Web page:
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Are you paying attention to your NPS score or do you treat it like an annoying Yelp review? Not sure?
Check-out our latest tips and tools article from our Customer Success Manager, Marta Atencia to see where you land.
Hint: if you are into conversions, NPS is definitely something worth diving into the deep end.
When it comes to Customer Success, there is a key question you need to keep asking yourself: do I have the right strategy in place to retain my customers? You might think you do, but realistically, only your customers can answer that question.
As Customer Success leaders or Product Managers, you need to know if your customers are happy with your product or service. It’s also extremely important to understand your customer’s opinion in order to improve and scale your product. The happier the customers, the higher their satisfaction and more likely you are to keep a high retention rate.
Here’s where NPS comes in…
NPS is a customer loyalty and satisfaction metrics tool, created by Fred Reichheld in 2003, that measures customer experience and predicts your company’s growth.
NPS has a single motivation: asking customers how likely they are to recommend your brand, product or service to someone else.
To achieve this goal, you have to ask your customers a simple question: “How likely are you to recommend our product or service to a friend or colleague, on a scale of 0-10?”
NPS can be used as a predictor of business success and growth. Asking customers about their probability of recommending your product can give you a lot of insights from the product itself to your onboarding and customer service. As you can imagine, satisfied customers will likely become promoters of your product.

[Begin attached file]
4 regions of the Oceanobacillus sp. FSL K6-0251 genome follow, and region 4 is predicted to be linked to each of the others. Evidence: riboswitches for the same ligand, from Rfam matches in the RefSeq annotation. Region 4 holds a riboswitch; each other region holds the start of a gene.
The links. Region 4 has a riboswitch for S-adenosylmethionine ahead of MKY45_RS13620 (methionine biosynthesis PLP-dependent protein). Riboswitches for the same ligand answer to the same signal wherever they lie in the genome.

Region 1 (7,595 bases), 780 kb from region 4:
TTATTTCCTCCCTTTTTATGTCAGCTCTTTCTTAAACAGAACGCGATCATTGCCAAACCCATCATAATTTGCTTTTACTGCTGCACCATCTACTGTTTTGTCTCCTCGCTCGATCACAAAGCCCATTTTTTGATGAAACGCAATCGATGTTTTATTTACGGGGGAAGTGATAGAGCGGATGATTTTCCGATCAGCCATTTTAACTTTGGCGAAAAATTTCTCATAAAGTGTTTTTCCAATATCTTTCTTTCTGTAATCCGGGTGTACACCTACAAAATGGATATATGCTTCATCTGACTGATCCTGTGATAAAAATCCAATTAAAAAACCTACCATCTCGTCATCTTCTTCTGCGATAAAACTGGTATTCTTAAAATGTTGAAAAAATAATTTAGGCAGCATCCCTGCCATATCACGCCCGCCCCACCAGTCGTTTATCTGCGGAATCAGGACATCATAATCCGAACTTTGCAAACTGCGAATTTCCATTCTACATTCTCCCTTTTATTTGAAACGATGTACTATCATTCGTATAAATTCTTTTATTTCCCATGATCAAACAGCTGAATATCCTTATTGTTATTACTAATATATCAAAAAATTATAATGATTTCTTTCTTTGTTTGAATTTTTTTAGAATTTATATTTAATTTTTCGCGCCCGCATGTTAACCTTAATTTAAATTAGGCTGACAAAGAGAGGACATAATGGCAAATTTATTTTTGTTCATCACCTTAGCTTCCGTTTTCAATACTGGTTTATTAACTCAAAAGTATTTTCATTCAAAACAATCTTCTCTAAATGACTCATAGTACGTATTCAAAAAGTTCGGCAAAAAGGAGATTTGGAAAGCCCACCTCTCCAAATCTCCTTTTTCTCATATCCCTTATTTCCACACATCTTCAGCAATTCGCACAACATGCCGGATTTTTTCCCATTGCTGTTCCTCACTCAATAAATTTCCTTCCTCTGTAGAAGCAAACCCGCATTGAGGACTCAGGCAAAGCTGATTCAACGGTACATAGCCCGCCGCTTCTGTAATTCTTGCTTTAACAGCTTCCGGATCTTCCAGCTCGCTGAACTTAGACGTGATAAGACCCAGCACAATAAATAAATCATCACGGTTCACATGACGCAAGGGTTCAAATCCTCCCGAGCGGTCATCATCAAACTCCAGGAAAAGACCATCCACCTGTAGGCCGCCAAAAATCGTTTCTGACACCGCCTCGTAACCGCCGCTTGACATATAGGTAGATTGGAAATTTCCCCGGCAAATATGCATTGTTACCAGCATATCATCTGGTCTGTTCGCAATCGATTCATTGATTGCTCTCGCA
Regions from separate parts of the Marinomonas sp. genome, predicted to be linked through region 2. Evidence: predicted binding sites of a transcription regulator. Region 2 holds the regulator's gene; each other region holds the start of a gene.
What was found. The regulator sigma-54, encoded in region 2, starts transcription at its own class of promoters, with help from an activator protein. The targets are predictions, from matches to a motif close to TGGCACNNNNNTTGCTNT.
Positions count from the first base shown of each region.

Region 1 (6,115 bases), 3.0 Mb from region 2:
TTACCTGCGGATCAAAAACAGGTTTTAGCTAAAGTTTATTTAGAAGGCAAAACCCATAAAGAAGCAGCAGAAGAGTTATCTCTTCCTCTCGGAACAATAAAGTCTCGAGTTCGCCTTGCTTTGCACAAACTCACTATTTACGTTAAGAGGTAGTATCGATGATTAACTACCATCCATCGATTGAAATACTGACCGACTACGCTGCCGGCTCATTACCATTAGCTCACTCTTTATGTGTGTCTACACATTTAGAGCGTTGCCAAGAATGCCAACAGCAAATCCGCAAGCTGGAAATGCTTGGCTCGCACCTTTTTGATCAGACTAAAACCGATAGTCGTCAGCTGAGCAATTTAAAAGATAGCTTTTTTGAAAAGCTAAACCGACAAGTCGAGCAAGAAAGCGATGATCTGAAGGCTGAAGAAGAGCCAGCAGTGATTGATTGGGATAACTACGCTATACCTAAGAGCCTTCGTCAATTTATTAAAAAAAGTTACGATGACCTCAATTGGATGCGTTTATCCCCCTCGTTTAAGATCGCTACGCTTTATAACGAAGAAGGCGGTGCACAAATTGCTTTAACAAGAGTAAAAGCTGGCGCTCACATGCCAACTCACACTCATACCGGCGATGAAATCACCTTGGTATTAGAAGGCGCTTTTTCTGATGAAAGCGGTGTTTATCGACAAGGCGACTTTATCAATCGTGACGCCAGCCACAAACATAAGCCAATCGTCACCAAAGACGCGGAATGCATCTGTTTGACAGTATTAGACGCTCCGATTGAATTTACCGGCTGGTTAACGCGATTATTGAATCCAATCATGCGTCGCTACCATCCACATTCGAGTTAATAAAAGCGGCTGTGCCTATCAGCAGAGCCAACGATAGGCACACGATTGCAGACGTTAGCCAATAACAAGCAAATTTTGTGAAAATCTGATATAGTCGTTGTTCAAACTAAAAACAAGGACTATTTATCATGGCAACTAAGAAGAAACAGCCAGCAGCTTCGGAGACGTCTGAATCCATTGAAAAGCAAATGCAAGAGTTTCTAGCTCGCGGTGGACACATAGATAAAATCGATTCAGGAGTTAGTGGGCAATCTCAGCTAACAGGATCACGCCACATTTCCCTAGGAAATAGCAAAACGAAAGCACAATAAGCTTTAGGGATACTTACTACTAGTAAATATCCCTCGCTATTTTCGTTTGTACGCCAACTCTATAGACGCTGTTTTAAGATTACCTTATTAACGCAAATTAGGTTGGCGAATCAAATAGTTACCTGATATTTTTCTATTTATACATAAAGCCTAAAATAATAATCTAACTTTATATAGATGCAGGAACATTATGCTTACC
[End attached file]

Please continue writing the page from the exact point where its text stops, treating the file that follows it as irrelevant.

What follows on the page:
If you are thinking this feels a little like a Yelp review, think again. According to the 2015 Global Report by Nielsen Holdings, general recommendations directly influence at least 30% of purchase decisions. Furthermore, personal referrals or recommendations generate the most trust in 83% of customers [Source: Nielsen].
When creating the NPS, Reichheld and specialists from Satmetrix, came up with a scale divided into three types of customers: promoters, passives, and detractors. They based their scale on the direct relation between their customers’ answers to the survey and their behavior.
Net Promoter Score is measured by detracting the percentage of detractors from the percentage of promoters:
NPS = % PROMOTERS - % DETRACTORS
NPS is expressed as a number from -100 to 100. The score will be negative when there are more detractors (customers who are not willing to recommend your brand and will possibly hurt it) than promoters (your most loyal customers), and positive if you have more promoters than detractors.
NPS results tend to break out into four areas:
Although NPS is a very valuable metric, remember it doesn’t show the full picture.
Imagine that the % of detractors is suddenly increasing. The first thing that may come to mind might be what are we doing wrong: Is it customer support? Is it the product, does it have the necessary features? Is it the pricing?
For this reason, you need to treat NPS as a starting point in your conversation with your customers. Always have a follow-up question as part of your plan. Whether your NPS score is good or bad, without context you won’t be able to understand what is working and what is not working with respect to your product.
Here are some examples of engaging follow-up questions:
Consider adding a short introduction to your question depending on whether it’s a detractor, passive, or promoter: